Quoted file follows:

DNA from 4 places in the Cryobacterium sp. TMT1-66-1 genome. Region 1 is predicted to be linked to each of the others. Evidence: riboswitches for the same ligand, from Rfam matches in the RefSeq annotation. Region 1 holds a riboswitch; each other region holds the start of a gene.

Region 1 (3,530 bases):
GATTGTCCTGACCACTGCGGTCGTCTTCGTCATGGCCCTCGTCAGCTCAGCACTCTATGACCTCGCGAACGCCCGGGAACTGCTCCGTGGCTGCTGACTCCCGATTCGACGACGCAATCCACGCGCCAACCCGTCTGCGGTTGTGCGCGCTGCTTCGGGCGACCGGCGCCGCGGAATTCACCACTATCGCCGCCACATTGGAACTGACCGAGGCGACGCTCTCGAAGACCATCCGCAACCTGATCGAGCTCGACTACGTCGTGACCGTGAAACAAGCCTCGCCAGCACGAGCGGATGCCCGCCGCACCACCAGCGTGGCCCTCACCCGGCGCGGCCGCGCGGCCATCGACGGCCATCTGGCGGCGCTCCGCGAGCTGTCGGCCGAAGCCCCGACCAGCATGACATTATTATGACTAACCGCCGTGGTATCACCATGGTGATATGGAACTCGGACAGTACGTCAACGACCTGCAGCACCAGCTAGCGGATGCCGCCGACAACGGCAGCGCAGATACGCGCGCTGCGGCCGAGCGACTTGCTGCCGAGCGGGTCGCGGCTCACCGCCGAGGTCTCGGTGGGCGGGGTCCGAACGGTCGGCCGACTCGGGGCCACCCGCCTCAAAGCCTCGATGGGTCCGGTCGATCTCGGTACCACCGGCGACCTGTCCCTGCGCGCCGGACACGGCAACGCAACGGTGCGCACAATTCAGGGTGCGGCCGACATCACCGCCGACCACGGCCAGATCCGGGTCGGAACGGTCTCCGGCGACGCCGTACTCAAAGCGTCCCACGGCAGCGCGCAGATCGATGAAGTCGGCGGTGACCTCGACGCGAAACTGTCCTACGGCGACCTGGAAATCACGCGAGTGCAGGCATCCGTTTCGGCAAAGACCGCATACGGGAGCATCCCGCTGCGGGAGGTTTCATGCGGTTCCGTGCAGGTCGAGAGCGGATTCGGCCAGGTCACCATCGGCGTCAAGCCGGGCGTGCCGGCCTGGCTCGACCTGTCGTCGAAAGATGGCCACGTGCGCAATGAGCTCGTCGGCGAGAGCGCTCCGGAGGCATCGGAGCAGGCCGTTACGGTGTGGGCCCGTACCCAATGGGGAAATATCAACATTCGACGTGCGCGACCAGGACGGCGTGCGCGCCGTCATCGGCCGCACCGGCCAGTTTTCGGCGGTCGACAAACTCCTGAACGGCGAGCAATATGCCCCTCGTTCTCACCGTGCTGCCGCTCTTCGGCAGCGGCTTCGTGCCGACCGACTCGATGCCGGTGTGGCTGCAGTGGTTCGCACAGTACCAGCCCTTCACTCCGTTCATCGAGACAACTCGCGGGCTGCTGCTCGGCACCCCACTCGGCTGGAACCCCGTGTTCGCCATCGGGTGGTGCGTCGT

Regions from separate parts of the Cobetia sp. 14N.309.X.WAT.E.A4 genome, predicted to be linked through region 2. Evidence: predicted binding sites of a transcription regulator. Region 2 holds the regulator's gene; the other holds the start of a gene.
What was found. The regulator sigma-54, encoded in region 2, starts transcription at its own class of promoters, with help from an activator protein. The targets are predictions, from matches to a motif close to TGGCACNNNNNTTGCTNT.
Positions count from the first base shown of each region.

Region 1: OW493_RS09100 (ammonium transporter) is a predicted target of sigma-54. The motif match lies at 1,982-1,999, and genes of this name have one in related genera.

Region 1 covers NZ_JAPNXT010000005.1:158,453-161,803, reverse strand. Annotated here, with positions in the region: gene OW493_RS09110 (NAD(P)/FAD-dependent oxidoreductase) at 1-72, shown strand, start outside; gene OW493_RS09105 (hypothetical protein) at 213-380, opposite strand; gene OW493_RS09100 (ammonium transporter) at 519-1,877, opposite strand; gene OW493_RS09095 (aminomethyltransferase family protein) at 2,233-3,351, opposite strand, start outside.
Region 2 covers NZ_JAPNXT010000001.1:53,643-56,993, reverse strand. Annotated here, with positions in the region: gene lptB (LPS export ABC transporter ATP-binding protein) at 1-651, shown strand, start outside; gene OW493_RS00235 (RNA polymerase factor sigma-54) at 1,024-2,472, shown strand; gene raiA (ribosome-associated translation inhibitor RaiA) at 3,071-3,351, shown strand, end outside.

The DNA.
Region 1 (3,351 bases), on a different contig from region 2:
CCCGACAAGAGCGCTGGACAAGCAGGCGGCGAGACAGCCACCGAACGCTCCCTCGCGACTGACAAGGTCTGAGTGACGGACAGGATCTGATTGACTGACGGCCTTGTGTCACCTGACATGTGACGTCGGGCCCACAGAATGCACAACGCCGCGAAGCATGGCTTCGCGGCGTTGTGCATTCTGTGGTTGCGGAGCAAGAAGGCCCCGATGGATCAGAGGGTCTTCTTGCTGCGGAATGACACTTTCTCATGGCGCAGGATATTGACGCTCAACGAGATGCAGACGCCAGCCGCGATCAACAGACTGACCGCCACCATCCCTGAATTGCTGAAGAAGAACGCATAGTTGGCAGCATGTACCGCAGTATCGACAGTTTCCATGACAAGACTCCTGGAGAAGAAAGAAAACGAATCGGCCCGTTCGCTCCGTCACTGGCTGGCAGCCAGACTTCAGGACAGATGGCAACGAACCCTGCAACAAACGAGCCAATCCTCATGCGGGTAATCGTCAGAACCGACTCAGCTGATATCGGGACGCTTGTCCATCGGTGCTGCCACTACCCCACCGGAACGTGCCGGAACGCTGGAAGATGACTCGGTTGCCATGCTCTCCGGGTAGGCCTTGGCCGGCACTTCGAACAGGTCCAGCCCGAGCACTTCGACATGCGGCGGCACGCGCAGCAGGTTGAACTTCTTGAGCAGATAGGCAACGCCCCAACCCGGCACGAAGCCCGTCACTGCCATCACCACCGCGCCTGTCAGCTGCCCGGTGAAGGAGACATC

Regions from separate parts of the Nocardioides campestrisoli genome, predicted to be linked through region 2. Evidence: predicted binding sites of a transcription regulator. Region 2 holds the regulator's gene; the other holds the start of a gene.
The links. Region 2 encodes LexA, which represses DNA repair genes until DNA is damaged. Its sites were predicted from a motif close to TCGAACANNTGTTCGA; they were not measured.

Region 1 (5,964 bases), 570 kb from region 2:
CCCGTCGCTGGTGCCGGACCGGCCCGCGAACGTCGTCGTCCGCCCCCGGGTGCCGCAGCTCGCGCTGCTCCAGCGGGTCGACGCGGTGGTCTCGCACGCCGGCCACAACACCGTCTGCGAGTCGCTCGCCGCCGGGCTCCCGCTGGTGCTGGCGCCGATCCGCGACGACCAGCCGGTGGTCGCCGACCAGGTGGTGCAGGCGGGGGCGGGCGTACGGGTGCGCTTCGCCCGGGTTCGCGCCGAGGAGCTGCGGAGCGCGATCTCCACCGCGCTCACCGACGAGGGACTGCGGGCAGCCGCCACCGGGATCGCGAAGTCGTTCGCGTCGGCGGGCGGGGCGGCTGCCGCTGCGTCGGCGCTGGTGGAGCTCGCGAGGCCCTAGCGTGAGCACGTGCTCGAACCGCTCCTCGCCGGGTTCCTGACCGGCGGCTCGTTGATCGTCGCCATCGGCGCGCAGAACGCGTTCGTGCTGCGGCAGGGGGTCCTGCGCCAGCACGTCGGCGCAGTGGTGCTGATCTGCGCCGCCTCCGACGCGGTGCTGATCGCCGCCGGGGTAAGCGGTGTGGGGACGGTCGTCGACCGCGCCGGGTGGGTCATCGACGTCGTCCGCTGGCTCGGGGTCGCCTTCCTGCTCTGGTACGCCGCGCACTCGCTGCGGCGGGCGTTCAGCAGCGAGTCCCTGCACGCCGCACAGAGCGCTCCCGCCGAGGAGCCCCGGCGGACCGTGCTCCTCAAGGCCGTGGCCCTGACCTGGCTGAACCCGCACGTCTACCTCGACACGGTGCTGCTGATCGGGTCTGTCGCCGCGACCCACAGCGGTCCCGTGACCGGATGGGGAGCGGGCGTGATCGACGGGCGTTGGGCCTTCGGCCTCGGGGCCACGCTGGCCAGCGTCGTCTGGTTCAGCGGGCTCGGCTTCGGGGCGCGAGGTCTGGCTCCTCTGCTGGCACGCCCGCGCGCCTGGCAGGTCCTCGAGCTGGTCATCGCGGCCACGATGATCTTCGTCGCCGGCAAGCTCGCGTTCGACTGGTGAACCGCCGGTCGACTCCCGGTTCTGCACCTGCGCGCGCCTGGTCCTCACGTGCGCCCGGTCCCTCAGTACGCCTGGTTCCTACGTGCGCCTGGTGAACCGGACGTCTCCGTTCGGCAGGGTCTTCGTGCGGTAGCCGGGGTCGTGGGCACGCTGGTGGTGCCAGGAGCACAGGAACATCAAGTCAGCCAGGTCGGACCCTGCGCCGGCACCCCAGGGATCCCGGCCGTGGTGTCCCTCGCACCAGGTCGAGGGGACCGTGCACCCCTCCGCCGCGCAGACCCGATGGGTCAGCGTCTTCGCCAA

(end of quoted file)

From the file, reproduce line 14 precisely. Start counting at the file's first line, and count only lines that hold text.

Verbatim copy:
The links. Region 2 encodes LexA, which represses DNA repair genes until DNA is damaged. Its sites were predicted from a motif close to TCGAACANNTGTTCGA; they were not measured.